April 16, 1846
Edgar Allan Poe Details His Literary Life and Says “The Raven” and “The Valdemar Case” Are His Best Things
Having been ill these last two months, Poe has been in the country; Pendleton should write him in New York and not Baltimore. He agrees with Pendleton about Lucian Minor: “He is the King of Donkey-dom.” Poe has sent Pendleton’s work to editors, and discusses at length how, and how much, certain magazines pay: “They graduate their pay by mere whim - apparent popularity or their own opinion of merit.”
In this connection he reviews what he recently got paid for "Marginalia" and "Philosophy of Composition", and what he has received from various editors in the past. But Nathaniel Parker Willis and Henry Wadsworth Longfellow, he believes, are well paid. When Pendleton’s book comes out, Poe assures him, he too will have fame and money both. Still, Rufus Wilmot Griswold is right about the externals of Pendleton’s book: “Never commit yourself as a pamphleteer.”
Poe, meanwhile, is writing a series called "The N. Y. City Literati" for Godey’s Magazine which he hopes to publish as a book, "The Living Literati of the U S." He intends to feature Pendleton in it and asks what works he should quote. The book will also carry a preface about Poe, by James Russell Lowell but it is defective, he says, “inasmuch as it says nothing of my latest & I think my best things - "The Raven" (for instance), "The Valdemar Case." Poe would like Pendleton to amend a “P.S.” to Lowell’s memoir “because I fancy that you appreciate me - estimate my merits & demerits at a just value. If you are willing to oblige me - speak frankly above all - speak of my faults, too, as forcibly as you can.”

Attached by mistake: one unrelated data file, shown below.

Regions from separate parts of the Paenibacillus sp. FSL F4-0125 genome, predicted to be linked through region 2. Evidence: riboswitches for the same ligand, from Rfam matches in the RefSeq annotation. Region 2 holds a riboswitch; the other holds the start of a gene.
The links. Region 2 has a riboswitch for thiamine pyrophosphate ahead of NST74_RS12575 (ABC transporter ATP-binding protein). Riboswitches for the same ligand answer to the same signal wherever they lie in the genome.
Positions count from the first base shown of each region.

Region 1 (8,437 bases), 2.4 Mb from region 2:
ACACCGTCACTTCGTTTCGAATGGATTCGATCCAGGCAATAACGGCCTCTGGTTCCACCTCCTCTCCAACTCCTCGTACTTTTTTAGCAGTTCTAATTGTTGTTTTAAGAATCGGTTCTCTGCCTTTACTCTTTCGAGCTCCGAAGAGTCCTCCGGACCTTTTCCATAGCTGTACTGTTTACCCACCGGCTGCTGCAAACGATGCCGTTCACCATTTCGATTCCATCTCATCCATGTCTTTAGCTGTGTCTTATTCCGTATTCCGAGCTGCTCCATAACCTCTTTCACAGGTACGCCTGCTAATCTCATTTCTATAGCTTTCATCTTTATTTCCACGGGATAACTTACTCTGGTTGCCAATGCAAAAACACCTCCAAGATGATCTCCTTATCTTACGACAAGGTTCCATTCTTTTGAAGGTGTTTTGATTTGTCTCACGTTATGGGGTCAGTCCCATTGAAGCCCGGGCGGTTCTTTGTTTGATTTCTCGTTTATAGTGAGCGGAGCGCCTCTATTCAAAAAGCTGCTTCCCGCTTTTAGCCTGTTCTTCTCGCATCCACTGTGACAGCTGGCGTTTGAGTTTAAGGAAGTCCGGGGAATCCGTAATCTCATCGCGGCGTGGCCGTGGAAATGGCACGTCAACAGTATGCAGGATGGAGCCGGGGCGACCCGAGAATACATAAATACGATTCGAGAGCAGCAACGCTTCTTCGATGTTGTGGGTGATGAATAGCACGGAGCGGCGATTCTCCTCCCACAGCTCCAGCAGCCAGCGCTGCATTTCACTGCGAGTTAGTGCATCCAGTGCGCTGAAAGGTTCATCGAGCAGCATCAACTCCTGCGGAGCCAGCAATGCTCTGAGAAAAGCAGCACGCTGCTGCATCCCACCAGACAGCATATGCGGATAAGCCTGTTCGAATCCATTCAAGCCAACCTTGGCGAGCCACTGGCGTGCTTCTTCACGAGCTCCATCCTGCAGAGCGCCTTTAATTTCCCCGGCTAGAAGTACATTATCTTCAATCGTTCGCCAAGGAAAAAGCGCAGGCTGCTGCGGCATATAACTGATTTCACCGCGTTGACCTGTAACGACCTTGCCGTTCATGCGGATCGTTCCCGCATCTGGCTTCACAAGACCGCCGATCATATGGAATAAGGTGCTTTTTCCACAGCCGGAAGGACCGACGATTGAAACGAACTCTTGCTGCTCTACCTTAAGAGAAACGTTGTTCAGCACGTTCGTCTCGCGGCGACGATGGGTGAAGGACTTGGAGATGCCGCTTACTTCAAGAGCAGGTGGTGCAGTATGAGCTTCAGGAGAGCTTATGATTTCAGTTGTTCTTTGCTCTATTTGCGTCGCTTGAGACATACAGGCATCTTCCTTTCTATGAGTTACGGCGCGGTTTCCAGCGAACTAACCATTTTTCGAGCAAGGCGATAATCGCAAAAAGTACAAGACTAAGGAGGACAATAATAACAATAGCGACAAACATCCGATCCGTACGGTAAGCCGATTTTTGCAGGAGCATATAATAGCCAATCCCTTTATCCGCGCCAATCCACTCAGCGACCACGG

Autograph Letter Signed (“Edgar A. Poe”), 2 pages, quarto, New York, April 16 ’42 . To Phillip Pendleton Cooke.